Library Open Repository

Effects of agricultural management on Sodosols in northern Tasmania

Downloads

Downloads per month over past year

Cotching, WE and Cooper, J and Sparrow, LA and McCorkell, BE and Rowley, W (2001) Effects of agricultural management on Sodosols in northern Tasmania. Australian Journal of Soil Reserch, 39 (4). pp. 711-735. ISSN 0004-9573

[img] PDF
sodosols.pdf | Request a copy
Full text restricted
Available under University of Tasmania Standard License.

Abstract

Attributes of 25 Tasmanian sodosols were assessed using field and laboratory techniques to determine changes associated with 4 typical forms of agricultural management [long-term pasture, cropping with shallow tillage using discs and tines, cropping (including potatoes) with more rigorous and deeper tillage including deep ripping and powered implements, and cropping (including potatoes) where the potatoes were harvested when the soil was wet]. Soil organic carbon in the top 150 mm was 2.7% under long-term pasture compared with 1.8% in rigorously tilled cropping paddocks, and microbial biomass C values were 194 and 129 mg/kg, respectively. Readily oxidisable organic C concentrations were 1.8 mg/g and 1.3 mg/g, respectively. Infiltration rate was greater in paddocks with shallow tillage cropping than longterm pasture but was 43% less in paddocks which had grown potatoes and 70% less after a wet potato harvest. Dry aggregate-size showed no change under shallow tillage cropping compared with long-term pasture but decreased significantly in more rigorously tilled potato cropping paddocks. Aggregate stability in all cropped paddocks was nearly 50% less than in long-term pasture paddocks, with values in intensively tilled potato cropping paddocks approaching relatively low levels. Colwell extractable phosphorus (P) increased with all cropping, particularly after potatoes. Lower organic carbon and poorer physical properties were associated with paddocks which had grown potatoes, which adds weight to the view that cropping rotation and associated soil management practices are critical for sustainable management of Tasmanian sodosols. Farmers were surveyed about their views of the condition of their paddocks. They identified more healthy than unhealthy soil attributes under all management histories but reported more unhealthy soil attributes when potatoes were included in their rotation.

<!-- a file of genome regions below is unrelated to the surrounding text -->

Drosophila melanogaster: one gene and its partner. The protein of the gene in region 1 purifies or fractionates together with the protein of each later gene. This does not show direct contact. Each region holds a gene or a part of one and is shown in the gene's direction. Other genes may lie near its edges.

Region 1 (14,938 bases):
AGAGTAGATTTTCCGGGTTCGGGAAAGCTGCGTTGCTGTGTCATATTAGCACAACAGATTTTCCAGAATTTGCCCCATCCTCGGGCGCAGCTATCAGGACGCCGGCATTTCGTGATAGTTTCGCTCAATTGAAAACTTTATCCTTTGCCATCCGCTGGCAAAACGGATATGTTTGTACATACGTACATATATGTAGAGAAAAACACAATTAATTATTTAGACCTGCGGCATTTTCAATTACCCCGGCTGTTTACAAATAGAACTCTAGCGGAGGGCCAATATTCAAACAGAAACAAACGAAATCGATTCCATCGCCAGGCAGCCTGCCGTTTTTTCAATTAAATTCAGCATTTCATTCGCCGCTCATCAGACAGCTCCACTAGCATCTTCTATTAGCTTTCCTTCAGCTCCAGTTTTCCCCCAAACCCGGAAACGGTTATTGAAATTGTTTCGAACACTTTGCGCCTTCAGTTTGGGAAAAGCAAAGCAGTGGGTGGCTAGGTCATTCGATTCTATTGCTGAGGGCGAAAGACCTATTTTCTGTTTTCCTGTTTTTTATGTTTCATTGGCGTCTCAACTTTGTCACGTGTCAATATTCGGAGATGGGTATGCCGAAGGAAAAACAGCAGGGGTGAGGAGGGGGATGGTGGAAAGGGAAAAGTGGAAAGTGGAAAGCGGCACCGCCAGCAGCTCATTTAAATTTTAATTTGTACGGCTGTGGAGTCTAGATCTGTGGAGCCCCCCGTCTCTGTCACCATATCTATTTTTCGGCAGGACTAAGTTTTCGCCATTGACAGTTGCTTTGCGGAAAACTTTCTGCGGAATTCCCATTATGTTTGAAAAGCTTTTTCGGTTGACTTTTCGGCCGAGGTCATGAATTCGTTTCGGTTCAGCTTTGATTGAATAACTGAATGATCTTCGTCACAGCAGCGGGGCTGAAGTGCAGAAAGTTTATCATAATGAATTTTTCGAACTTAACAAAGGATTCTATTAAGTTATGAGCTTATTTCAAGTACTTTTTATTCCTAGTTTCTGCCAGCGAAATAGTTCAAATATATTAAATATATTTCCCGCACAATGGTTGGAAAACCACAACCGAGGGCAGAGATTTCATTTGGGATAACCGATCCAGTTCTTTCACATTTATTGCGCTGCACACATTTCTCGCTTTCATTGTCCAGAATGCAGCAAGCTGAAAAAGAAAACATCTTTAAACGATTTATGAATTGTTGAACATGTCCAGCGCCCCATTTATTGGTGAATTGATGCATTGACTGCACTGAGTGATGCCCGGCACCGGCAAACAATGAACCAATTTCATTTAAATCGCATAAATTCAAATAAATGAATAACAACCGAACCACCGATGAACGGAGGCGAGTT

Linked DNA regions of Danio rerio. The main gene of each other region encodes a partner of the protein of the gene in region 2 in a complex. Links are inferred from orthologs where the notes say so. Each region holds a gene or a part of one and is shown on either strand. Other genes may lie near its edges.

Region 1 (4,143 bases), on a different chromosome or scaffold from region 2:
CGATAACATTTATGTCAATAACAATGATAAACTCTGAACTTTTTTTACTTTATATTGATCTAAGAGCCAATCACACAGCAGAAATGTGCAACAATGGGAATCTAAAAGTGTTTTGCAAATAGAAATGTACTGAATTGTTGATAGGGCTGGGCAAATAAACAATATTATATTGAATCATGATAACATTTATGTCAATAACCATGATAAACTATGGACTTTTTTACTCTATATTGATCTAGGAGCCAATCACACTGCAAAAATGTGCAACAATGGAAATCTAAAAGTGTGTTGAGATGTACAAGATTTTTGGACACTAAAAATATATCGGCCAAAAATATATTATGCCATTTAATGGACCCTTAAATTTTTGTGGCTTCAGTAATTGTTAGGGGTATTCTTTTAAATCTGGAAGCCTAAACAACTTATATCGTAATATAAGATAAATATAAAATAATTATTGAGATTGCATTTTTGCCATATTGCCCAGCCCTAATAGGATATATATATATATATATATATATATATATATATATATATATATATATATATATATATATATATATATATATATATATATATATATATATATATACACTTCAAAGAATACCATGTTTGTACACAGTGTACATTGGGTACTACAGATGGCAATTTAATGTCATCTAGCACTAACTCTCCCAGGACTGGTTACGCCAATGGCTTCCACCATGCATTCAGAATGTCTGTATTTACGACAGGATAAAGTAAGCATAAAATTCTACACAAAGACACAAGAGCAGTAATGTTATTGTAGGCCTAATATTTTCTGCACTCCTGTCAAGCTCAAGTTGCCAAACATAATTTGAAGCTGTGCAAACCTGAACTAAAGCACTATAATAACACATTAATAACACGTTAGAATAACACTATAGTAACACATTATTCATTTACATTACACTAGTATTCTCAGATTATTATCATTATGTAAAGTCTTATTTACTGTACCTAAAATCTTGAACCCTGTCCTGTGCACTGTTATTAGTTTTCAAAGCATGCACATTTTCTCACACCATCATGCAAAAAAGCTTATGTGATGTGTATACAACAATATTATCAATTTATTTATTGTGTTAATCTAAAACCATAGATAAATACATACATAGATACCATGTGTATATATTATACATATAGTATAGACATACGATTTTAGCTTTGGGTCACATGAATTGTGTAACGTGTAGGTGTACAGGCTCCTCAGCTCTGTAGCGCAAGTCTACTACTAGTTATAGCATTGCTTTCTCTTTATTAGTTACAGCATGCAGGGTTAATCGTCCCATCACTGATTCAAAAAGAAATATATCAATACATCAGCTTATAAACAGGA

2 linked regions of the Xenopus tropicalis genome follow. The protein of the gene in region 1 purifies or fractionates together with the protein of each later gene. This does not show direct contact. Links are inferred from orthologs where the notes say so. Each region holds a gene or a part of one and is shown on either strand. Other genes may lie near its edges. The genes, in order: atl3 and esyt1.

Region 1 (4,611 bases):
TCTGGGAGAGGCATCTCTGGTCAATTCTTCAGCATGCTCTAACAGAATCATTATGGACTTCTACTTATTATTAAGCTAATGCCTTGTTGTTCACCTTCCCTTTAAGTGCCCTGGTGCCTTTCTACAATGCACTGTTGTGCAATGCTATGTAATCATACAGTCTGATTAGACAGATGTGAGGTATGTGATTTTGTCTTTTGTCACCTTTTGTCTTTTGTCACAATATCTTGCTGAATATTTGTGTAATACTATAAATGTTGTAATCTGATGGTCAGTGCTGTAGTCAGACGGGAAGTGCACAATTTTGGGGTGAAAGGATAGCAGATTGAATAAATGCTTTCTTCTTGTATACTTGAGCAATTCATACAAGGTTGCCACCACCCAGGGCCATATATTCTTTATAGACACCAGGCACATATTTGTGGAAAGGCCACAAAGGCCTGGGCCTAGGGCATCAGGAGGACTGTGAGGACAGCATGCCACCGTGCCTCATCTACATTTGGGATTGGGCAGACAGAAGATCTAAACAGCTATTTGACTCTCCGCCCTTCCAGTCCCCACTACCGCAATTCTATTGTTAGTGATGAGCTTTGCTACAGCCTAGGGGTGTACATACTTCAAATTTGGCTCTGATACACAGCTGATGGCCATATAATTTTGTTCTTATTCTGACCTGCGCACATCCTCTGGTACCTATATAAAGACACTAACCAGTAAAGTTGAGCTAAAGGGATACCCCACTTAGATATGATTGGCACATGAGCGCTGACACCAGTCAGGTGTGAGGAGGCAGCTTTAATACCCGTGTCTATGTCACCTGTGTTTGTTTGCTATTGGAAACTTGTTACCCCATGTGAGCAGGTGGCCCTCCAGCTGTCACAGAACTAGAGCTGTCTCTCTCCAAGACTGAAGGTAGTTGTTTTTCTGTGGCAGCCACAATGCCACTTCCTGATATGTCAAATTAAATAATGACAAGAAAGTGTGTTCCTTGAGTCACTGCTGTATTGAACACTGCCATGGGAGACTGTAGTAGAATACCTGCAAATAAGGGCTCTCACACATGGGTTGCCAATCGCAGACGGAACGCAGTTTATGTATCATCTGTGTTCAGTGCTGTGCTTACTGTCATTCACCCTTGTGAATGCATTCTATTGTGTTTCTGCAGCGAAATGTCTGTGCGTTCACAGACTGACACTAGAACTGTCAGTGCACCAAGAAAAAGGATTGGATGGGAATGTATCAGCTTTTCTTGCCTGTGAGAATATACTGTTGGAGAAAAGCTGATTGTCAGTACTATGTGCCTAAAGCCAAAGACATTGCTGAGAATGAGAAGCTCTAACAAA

Item Type: Article
Keywords: organic carbon, microbial biomass, soil strength, aggregate stability, macroporosity, land management. eSWWaR
Journal or Publication Title: Australian Journal of Soil Reserch
Page Range: pp. 711-735
ISSN: 0004-9573
Identification Number - DOI: 10.1071/SR00029
Date Deposited: 08 Oct 2007 22:59
Last Modified: 18 Nov 2014 03:23
URI: http://eprints.utas.edu.au/id/eprint/2098
Item Statistics: View statistics for this item

Repository Staff Only (login required)

Item Control Page Item Control Page